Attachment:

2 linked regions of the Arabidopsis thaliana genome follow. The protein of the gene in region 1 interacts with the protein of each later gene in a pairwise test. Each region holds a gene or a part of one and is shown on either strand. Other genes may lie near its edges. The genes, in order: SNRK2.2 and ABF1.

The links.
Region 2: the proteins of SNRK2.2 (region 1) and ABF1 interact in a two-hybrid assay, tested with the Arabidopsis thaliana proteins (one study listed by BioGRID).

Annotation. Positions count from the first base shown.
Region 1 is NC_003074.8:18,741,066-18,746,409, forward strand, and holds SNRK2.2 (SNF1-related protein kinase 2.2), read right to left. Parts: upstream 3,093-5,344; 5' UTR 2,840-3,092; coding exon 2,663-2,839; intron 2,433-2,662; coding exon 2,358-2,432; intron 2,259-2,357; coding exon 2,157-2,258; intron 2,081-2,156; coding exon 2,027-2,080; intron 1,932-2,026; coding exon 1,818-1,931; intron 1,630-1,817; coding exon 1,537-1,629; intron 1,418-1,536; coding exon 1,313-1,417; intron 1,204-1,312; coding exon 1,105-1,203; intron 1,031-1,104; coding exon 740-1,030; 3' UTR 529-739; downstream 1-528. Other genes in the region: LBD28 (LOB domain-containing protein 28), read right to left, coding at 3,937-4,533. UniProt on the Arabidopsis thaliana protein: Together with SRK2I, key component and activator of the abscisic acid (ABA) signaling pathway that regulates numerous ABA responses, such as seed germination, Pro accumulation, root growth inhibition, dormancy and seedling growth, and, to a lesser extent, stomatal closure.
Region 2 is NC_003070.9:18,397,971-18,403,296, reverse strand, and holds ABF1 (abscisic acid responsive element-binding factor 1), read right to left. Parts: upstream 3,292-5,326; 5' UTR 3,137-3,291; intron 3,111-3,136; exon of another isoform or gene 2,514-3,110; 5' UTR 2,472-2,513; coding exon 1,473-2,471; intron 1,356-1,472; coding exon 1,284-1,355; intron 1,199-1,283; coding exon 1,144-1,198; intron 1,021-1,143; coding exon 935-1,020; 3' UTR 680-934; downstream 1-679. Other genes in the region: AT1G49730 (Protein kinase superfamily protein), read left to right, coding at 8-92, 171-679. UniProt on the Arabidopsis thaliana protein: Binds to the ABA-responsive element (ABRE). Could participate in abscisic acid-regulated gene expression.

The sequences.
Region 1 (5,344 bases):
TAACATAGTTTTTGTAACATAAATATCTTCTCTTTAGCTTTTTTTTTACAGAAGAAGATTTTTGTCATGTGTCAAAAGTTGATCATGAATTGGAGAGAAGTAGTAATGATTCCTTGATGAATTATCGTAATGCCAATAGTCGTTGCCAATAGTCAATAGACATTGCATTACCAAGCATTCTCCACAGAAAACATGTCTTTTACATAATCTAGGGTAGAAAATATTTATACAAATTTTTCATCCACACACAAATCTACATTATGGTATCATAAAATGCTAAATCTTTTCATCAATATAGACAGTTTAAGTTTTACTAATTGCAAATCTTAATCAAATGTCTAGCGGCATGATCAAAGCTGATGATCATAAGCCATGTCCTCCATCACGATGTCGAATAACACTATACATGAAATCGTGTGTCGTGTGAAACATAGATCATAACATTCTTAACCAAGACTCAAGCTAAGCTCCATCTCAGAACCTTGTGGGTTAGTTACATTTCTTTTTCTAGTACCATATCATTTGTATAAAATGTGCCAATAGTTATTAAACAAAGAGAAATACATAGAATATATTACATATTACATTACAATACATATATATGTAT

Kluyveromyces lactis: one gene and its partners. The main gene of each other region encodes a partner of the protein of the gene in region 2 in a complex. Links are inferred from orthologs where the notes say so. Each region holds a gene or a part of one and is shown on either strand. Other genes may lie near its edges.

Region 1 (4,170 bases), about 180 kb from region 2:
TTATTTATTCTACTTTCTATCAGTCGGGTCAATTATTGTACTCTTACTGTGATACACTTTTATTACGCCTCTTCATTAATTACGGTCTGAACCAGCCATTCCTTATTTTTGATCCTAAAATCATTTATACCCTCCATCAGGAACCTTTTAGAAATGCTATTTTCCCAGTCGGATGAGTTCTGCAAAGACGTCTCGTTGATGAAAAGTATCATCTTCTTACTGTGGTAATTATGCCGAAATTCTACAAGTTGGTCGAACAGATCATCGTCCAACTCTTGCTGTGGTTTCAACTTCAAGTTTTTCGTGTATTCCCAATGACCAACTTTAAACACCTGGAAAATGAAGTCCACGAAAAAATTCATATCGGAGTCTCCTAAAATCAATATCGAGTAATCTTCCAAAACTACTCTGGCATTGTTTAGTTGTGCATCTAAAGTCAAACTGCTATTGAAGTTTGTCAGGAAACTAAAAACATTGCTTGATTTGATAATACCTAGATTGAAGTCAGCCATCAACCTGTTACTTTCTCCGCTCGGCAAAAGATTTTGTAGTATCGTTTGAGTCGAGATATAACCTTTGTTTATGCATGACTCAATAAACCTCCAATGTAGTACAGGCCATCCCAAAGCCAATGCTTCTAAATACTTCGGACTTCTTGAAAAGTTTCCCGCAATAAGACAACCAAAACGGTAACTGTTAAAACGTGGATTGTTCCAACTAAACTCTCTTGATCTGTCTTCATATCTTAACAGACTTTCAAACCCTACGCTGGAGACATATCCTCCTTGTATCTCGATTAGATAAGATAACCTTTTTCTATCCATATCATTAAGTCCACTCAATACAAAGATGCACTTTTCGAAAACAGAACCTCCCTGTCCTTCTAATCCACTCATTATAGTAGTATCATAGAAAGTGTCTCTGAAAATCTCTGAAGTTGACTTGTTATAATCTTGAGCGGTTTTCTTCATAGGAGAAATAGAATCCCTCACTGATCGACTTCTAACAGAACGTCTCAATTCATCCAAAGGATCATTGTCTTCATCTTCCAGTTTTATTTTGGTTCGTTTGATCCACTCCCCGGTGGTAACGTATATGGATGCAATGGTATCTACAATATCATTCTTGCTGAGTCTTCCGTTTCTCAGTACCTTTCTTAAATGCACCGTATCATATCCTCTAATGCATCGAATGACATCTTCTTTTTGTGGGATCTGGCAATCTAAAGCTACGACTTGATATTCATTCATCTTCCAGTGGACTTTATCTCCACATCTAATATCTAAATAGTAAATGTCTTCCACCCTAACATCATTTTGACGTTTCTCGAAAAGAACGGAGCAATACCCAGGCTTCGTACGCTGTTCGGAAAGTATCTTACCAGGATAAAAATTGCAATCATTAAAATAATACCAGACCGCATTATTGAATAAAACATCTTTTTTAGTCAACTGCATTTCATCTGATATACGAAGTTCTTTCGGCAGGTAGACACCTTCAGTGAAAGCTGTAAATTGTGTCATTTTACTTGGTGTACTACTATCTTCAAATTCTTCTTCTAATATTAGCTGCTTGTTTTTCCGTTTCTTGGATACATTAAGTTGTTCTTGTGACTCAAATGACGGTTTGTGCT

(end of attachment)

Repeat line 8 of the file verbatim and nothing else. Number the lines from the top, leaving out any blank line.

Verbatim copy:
Region 1 (5,344 bases):